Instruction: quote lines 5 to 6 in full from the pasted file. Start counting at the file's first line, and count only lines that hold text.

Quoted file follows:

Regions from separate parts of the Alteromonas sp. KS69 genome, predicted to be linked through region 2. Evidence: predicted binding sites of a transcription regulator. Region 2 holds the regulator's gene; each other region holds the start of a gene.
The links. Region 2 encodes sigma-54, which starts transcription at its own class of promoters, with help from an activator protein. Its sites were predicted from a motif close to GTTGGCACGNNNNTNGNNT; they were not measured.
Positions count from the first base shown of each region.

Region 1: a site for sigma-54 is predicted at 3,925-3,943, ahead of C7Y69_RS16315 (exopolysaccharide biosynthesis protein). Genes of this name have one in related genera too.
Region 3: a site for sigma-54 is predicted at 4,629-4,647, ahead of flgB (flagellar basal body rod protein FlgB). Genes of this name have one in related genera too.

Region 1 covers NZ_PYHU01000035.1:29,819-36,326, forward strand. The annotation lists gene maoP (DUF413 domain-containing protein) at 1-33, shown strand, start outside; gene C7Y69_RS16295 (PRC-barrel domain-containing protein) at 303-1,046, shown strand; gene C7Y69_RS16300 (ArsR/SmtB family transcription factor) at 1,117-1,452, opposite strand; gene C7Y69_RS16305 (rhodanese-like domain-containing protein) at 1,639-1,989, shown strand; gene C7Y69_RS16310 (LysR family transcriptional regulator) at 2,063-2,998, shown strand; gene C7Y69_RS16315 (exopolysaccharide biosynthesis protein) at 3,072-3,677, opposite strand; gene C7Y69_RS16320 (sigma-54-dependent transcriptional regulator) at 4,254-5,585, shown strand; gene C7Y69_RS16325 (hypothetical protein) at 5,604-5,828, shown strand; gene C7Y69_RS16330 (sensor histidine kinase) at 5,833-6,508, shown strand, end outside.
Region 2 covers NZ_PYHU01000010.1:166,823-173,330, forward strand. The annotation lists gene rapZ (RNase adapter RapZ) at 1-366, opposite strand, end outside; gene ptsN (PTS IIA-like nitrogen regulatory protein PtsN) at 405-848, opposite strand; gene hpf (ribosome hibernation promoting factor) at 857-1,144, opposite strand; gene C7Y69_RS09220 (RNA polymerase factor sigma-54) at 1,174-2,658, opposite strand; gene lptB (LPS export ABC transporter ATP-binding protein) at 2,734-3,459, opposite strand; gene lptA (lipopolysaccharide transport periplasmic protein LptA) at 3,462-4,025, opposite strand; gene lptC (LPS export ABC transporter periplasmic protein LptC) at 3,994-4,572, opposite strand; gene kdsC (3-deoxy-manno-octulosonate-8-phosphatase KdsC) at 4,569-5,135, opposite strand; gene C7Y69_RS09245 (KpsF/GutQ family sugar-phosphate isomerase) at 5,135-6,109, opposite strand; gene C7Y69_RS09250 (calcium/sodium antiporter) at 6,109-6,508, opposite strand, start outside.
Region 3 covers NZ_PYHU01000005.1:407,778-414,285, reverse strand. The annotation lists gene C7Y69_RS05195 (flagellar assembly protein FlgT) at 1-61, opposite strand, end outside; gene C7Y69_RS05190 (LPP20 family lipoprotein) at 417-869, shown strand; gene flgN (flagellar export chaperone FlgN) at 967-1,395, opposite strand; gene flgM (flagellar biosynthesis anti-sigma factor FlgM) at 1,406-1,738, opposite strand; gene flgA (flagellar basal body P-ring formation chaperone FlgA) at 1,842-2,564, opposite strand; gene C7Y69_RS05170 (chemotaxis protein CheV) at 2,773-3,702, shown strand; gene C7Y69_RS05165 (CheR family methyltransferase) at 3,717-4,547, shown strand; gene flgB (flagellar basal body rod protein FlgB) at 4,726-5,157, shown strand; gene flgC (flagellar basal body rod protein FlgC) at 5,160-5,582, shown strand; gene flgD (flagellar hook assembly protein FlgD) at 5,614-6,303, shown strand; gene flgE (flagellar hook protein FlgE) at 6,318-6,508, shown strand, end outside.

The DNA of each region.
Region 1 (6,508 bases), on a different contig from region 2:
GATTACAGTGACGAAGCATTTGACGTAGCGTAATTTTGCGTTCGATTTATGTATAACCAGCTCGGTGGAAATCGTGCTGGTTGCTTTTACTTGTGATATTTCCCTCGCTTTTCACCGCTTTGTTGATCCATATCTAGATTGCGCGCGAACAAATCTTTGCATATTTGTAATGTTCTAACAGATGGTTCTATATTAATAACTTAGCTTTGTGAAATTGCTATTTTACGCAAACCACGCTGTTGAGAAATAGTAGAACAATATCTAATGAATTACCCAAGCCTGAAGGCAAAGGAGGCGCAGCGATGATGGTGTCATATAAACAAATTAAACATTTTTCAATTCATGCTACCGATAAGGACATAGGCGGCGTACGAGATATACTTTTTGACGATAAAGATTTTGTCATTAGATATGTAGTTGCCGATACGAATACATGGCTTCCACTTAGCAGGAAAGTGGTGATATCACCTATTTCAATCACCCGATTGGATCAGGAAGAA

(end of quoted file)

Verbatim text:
Region 3: a site for sigma-54 is predicted at 4,629-4,647, ahead of flgB (flagellar basal body rod protein FlgB). Genes of this name have one in related genera too.

Region 1 covers NZ_PYHU01000035.1:29,819-36,326, forward strand. The annotation lists gene maoP (DUF413 domain-containing protein) at 1-33, shown strand, start outside; gene C7Y69_RS16295 (PRC-barrel domain-containing protein) at 303-1,046, shown strand; gene C7Y69_RS16300 (ArsR/SmtB family transcription factor) at 1,117-1,452, opposite strand; gene C7Y69_RS16305 (rhodanese-like domain-containing protein) at 1,639-1,989, shown strand; gene C7Y69_RS16310 (LysR family transcriptional regulator) at 2,063-2,998, shown strand; gene C7Y69_RS16315 (exopolysaccharide biosynthesis protein) at 3,072-3,677, opposite strand; gene C7Y69_RS16320 (sigma-54-dependent transcriptional regulator) at 4,254-5,585, shown strand; gene C7Y69_RS16325 (hypothetical protein) at 5,604-5,828, shown strand; gene C7Y69_RS16330 (sensor histidine kinase) at 5,833-6,508, shown strand, end outside.